And when he came, the event he chose to announce his arrival, to inaugurate his work of redemption?
A wedding feast. There was Jesus, the answer to the broken heart of the world about to announce his presence at the celebration of a marriage. He seemed to be just one more young man at a rural wedding party, but he sat amidst a broken people and knew that he was the answer to every yearning of their hearts. The host and maker of the universe, if they but knew it, was the unassuming guest at a marriage that would become the event to announce the reconciliation of the world. All was set. The story was about to be renewed.
I love that Mary set the tale in motion. She saw the lack of wine and knew the shame at stake. But I think her insight carries a larger understanding. Perhaps Mary, with her remarkable, contemplative heart, intuited the symbolism of that moment. She was the human mother of God, more aware than any other human on earth of what had come, what dwelt so silently among the fallen and was about to be revealed. Perhaps when she confronted her Son with the disaster, she knew she was speaking of a larger lack, speaking to the deepest void in the human heart when she said, “the wine has run short.”
Jesus, in a voice I fully believe was playful and grave at once, says, “what is it to me?” A lively challenge. A parry and thrust, a question that could be our devastation if she really had to answer. For in the end, what ought it be to God? God gave humankind the world and we, the Beloved, cast it away. We flung his love back in his face and by our own choice squandered life itself. We are a band of impossible ingrates forever choosing against the one lover in all the world whose great affection gave us our being. What is it to God? Why should he stoop to save us from disaster?
But the mother of God knows. She knows that it is everything to God. I can almost see her steady eyes as they peered from a face shaped by a lifetime of “pondering these things.” This woman who has known the Holy Spirit and borne the baby God into the world looks steadily at Jesus, the Word made flesh, Messiah come. If this weren’t everything to God her Son would never have been born. She smiles at her holy child and turns.
“Do exactly what he says,” she tells the servants. And her words are an affirmation of faith in the action and grace of her lover God. He has come and he will save. Despite the stupidity of his Beloved, the fallen hearts, the corrupted loves, he has come to renew the feast, to save the marriage. And the lost ones will be saved if only they will do what He commands and believe in the love of the great, redeeming Bridegroom.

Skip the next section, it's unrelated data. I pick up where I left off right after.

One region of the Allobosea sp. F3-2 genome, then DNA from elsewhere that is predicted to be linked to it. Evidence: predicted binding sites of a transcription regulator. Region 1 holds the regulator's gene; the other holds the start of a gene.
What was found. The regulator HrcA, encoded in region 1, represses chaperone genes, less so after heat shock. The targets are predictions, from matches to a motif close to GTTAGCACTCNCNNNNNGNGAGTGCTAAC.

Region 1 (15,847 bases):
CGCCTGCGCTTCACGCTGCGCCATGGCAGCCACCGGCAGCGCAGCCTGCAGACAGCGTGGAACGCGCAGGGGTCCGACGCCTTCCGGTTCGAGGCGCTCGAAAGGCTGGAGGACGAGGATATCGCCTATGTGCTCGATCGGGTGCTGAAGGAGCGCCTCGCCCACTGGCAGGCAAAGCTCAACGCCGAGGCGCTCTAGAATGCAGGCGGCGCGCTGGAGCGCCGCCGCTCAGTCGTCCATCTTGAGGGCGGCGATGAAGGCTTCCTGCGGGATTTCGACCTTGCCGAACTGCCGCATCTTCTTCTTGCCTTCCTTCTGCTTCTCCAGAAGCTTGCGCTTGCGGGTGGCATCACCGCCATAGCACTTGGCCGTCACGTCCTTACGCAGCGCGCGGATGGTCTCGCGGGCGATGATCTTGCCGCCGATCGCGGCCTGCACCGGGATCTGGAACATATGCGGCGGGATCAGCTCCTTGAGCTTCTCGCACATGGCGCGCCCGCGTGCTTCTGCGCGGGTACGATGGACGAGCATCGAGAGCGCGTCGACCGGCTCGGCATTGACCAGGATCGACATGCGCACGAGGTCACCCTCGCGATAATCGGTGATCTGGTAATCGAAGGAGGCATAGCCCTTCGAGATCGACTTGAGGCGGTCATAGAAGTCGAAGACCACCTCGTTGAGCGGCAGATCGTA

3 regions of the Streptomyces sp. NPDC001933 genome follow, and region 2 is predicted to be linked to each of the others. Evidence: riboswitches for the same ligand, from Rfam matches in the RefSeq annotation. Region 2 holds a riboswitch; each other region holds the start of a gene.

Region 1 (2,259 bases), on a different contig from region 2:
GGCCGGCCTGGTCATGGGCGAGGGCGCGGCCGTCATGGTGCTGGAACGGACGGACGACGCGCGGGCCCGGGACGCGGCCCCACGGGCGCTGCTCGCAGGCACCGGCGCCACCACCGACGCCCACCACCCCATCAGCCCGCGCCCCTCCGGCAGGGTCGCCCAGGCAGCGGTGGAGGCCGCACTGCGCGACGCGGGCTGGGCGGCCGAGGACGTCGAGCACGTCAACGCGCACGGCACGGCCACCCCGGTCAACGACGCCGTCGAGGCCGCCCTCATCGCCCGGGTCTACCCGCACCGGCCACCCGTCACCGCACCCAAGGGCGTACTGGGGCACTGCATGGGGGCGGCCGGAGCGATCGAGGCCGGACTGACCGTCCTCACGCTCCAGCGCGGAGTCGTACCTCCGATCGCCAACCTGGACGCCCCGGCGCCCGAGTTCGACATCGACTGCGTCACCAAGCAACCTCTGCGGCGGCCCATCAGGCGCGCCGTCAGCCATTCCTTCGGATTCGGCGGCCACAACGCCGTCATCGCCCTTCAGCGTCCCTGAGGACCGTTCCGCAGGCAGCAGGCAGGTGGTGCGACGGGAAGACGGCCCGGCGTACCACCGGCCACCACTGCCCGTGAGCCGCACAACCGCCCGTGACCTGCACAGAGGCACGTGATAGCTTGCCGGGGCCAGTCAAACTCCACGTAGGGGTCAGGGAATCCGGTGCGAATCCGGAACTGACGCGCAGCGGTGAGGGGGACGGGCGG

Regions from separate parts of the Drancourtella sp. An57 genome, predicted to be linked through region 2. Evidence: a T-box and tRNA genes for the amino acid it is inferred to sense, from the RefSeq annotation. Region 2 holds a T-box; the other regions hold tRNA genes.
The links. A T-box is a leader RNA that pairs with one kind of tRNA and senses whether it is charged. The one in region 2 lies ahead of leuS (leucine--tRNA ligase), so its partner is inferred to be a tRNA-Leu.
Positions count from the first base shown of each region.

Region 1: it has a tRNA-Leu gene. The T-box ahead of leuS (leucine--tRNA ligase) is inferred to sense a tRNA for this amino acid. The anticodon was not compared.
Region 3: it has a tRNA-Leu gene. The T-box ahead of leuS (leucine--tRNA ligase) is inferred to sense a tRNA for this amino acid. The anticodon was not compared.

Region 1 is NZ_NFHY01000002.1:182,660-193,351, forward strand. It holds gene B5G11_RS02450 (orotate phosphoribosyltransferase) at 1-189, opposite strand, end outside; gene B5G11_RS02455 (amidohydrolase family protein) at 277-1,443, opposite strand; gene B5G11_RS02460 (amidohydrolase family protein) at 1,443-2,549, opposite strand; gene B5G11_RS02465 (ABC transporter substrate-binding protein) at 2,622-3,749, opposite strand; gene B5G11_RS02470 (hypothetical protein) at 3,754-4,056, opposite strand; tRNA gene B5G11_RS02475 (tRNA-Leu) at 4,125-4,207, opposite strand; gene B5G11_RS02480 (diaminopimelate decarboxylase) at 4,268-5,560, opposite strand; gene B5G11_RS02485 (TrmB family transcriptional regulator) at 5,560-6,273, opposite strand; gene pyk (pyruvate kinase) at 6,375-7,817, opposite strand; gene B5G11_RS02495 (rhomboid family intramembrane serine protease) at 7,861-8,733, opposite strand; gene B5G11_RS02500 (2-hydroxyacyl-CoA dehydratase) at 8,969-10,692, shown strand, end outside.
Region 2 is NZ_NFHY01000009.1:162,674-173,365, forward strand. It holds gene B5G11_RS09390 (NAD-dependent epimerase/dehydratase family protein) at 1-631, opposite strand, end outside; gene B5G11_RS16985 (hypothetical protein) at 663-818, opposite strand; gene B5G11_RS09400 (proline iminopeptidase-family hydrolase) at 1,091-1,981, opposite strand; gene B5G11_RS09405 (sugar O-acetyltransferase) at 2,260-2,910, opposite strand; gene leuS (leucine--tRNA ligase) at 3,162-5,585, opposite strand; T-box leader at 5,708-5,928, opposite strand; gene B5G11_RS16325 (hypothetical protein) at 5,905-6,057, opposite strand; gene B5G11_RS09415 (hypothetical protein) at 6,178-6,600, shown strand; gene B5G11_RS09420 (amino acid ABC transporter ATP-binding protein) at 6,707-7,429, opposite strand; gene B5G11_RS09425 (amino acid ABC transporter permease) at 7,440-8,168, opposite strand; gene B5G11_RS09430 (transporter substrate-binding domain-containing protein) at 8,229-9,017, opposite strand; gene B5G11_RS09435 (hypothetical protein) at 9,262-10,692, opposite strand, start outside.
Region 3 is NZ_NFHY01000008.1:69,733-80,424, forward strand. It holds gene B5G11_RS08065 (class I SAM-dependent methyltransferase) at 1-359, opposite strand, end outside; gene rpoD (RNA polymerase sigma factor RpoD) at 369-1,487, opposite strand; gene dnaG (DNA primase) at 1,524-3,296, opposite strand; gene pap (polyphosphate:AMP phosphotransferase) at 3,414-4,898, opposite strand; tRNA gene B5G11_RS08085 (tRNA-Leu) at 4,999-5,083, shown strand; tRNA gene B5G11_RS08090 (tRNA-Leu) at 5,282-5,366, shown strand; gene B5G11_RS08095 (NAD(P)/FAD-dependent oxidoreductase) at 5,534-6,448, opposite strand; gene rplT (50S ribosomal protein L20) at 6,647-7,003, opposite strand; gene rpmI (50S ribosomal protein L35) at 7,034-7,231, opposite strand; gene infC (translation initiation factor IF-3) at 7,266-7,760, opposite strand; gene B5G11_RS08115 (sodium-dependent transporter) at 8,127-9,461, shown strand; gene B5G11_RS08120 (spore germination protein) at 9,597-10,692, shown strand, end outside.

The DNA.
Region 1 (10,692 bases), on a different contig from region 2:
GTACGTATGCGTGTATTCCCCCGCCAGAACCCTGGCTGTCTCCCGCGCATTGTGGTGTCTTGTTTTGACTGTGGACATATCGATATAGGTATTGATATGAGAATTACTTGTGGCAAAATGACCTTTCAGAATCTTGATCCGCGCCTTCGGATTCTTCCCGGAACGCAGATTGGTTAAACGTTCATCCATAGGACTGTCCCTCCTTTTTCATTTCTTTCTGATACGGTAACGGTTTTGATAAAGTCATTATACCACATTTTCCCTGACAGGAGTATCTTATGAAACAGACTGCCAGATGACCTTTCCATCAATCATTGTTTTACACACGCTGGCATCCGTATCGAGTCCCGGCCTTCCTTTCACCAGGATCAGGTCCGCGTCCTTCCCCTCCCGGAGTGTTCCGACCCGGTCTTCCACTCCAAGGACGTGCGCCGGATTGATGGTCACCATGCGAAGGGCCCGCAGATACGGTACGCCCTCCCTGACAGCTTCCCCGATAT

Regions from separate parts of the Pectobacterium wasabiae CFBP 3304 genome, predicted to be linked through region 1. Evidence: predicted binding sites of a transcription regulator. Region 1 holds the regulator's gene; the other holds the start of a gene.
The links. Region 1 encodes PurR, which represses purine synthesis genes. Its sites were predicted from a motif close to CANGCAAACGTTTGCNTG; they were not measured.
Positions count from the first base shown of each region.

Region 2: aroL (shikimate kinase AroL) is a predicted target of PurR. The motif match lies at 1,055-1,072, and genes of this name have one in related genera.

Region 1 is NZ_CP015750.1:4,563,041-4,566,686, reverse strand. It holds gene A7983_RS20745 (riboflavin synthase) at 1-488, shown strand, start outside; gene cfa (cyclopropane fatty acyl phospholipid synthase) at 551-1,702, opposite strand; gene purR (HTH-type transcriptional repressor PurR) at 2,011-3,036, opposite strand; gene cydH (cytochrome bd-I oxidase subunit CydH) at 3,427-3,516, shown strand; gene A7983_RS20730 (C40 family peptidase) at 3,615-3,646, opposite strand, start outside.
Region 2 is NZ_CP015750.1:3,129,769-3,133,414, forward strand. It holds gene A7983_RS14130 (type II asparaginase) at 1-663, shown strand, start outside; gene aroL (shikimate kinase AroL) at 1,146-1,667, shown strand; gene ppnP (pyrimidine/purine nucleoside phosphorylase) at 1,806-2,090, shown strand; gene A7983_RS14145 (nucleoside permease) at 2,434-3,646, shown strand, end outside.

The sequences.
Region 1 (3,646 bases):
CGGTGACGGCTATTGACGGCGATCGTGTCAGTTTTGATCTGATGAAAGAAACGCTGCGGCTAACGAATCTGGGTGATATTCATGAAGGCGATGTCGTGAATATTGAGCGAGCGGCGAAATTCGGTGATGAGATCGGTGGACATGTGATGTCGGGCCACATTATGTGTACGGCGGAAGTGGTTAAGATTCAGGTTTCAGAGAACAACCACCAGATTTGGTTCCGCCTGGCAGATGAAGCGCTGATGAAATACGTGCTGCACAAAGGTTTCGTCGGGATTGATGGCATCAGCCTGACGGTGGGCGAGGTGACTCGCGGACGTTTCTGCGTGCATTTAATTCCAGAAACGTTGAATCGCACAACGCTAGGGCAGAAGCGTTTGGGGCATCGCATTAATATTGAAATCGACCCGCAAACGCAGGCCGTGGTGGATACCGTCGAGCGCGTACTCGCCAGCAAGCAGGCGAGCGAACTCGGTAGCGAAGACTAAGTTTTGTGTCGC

Jesus, with just half a smile I feel sure, acts.
He points to six great vats set aside for… what? Ritual cleansing. Vats set aside to hold the water that has been humankind’s attempt to make themselves enough before God, to keep the wine of mercy from running short. Throughout the long ages of sorrow, we have struggled toward God, reached for the mercy he still offered. Humanity has always attempted to become enough, to keep life and love and joy alive. But the wine always fails. And now, those symbols of man’s struggle and man’s failure to ever be clean or enough, the perennial symbol of his “fallen shortness” are what Jesus chooses for his first miracle.
“Fill them with water,” he commands. Brim them afresh at the bridegroom’s command. “Then,” he says, “take a dipper full to the steward and let him taste.”
And the water is turned to wine. Because Jesus has come, the struggle is about to end, the thirst will be slaked, and the wedding feast of the world will swing back into being. The revelry will be such as the world has never seen. Jesus has come, and the wine of life will never run short again. This symbolic act began the ministry of Christ.
“You have saved the best for last,” sputters the astonished steward, stumbling up to the wedding party, holding out a wine finer than any he has tasted in his life.
And the best One in the world sits quietly amidst his people. Mary grasps the arm of her son, feels the pulse of his warm, sweet, human blood, touches the skin that houses God himself and knows that the wedding of the world has been restored. Perhaps she aches as well, knowing somehow that the wine required for this restoration is the blood of her son. But its giving is the seal of an eternal love, a marriage that never again will be broken. The feast begins anew, never now to end. The final word of the great lover God, the best word, is Jesus. And the wine of life will never run short again.
See what John is teaching me?
Sarah Clarkson is the author of several books including the best-selling The Life-giving Home, which she co-authored with her mother, Sally Clarkson. Sarah is currently studying literature at Oxford University where she's not only a brilliant thinker and writer, but is also the president of the C. S. Lewis Society.